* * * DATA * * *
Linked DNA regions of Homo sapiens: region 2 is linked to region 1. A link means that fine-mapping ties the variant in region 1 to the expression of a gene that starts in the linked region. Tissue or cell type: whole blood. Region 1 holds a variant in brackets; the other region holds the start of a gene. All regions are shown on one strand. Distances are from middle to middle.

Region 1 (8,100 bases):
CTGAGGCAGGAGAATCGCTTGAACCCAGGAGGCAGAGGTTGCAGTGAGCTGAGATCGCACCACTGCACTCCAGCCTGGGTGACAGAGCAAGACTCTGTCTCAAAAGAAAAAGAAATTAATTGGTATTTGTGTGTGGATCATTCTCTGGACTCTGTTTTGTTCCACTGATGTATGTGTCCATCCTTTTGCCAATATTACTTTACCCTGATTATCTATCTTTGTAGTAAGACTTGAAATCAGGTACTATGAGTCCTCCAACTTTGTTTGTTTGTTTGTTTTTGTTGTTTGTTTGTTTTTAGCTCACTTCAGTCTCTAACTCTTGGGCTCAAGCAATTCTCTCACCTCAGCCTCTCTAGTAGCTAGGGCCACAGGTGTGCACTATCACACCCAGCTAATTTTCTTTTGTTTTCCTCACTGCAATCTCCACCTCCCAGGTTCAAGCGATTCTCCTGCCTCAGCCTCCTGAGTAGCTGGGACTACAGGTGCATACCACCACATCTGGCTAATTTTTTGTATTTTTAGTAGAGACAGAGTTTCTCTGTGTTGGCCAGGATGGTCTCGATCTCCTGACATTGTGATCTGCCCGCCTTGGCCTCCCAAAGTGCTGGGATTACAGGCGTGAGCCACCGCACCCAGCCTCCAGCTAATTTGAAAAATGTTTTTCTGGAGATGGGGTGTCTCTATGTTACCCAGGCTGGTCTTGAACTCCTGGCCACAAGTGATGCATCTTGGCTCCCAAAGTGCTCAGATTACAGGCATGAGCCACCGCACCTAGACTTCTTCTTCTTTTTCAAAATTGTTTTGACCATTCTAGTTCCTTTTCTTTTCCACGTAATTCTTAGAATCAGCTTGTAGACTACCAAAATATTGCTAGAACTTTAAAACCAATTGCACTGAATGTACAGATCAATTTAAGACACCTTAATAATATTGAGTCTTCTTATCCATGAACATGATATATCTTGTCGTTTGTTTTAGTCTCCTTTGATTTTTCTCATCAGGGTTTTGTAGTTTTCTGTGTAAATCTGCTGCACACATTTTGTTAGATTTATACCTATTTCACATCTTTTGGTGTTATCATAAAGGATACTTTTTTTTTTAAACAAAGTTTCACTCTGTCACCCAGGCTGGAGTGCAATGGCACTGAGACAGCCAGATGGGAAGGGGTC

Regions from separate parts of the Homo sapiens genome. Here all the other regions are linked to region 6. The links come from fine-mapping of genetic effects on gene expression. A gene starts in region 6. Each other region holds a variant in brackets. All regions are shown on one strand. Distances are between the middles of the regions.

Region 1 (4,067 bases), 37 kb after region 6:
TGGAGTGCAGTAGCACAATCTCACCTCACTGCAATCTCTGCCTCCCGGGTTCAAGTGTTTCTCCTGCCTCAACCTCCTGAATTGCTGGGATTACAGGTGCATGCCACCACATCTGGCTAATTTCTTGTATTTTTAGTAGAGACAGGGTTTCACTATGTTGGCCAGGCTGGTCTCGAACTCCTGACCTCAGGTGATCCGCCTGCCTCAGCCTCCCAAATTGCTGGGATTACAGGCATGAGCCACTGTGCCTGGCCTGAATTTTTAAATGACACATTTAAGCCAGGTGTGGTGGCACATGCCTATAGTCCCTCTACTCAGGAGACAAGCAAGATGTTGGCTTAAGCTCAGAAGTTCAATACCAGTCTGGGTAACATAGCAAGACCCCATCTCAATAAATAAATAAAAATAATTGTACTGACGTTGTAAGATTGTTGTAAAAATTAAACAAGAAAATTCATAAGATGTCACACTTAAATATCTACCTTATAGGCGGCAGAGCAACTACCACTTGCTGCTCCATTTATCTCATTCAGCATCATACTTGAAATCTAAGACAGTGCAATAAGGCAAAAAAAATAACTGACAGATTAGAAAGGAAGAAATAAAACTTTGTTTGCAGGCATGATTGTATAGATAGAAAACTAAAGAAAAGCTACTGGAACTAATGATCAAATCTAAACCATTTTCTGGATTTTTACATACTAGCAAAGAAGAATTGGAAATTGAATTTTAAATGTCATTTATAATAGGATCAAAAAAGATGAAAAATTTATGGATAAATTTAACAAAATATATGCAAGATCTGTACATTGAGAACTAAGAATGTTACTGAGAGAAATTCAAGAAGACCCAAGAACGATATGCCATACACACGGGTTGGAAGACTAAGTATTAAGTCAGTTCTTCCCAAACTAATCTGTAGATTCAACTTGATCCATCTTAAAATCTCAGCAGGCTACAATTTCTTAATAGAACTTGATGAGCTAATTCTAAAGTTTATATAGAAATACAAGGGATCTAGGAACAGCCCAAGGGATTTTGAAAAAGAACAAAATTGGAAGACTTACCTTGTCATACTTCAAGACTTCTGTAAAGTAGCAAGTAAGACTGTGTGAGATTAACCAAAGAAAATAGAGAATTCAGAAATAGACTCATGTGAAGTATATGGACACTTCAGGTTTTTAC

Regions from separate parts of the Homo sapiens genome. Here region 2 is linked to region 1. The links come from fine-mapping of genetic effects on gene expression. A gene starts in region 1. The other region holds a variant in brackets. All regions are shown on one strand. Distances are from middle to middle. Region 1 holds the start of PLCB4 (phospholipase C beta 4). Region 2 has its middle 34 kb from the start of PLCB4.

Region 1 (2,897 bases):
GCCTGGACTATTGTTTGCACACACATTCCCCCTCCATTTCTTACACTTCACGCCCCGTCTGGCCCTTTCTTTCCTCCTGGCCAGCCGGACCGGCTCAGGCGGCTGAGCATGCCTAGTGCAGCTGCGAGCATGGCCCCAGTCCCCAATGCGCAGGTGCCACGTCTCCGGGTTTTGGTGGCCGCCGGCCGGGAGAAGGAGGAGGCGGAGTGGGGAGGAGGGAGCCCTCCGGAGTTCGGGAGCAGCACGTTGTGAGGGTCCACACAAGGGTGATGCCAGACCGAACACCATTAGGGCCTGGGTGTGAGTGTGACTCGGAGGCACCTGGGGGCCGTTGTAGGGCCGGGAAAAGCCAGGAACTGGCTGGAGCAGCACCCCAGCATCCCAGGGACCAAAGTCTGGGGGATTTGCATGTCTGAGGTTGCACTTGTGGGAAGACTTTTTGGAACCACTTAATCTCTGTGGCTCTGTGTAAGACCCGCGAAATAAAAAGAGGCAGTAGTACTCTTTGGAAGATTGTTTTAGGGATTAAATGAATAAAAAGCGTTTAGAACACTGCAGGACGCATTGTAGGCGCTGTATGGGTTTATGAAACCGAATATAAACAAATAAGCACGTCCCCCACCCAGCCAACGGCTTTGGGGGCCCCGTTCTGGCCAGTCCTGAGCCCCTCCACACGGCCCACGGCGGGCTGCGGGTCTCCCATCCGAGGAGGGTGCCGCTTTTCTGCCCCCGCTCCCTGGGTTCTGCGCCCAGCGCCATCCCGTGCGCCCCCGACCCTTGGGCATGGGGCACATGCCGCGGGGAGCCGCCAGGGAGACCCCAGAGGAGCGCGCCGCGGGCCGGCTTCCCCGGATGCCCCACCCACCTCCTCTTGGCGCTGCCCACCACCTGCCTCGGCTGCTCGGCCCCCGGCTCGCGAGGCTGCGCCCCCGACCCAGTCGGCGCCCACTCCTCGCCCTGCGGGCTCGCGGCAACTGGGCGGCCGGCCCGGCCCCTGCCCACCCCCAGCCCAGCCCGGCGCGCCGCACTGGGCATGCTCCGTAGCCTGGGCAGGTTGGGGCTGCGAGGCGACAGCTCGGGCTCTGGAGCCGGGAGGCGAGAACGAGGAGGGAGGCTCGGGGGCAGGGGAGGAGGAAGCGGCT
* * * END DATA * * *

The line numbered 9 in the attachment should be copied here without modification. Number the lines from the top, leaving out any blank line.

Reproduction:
GCCTGGACTATTGTTTGCACACACATTCCCCCTCCATTTCTTACACTTCACGCCCCGTCTGGCCCTTTCTTTCCTCCTGGCCAGCCGGACCGGCTCAGGCGGCTGAGCATGCCTAGTGCAGCTGCGAGCATGGCCCCAGTCCCCAATGCGCAGGTGCCACGTCTCCGGGTTTTGGTGGCCGCCGGCCGGGAGAAGGAGGAGGCGGAGTGGGGAGGAGGGAGCCCTCCGGAGTTCGGGAGCAGCACGTTGTGAGGGTCCACACAAGGGTGATGCCAGACCGAACACCATTAGGGCCTGGGTGTGAGTGTGACTCGGAGGCACCTGGGGGCCGTTGTAGGGCCGGGAAAAGCCAGGAACTGGCTGGAGCAGCACCCCAGCATCCCAGGGACCAAAGTCTGGGGGATTTGCATGTCTGAGGTTGCACTTGTGGGAAGACTTTTTGGAACCACTTAATCTCTGTGGCTCTGTGTAAGACCCGCGAAATAAAAAGAGGCAGTAGTACTCTTTGGAAGATTGTTTTAGGGATTAAATGAATAAAAAGCGTTTAGAACACTGCAGGACGCATTGTAGGCGCTGTATGGGTTTATGAAACCGAATATAAACAAATAAGCACGTCCCCCACCCAGCCAACGGCTTTGGGGGCCCCGTTCTGGCCAGTCCTGAGCCCCTCCACACGGCCCACGGCGGGCTGCGGGTCTCCCATCCGAGGAGGGTGCCGCTTTTCTGCCCCCGCTCCCTGGGTTCTGCGCCCAGCGCCATCCCGTGCGCCCCCGACCCTTGGGCATGGGGCACATGCCGCGGGGAGCCGCCAGGGAGACCCCAGAGGAGCGCGCCGCGGGCCGGCTTCCCCGGATGCCCCACCCACCTCCTCTTGGCGCTGCCCACCACCTGCCTCGGCTGCTCGGCCCCCGGCTCGCGAGGCTGCGCCCCCGACCCAGTCGGCGCCCACTCCTCGCCCTGCGGGCTCGCGGCAACTGGGCGGCCGGCCCGGCCCCTGCCCACCCCCAGCCCAGCCCGGCGCGCCGCACTGGGCATGCTCCGTAGCCTGGGCAGGTTGGGGCTGCGAGGCGACAGCTCGGGCTCTGGAGCCGGGAGGCGAGAACGAGGAGGGAGGCTCGGGGGCAGGGGAGGAGGAAGCGGCT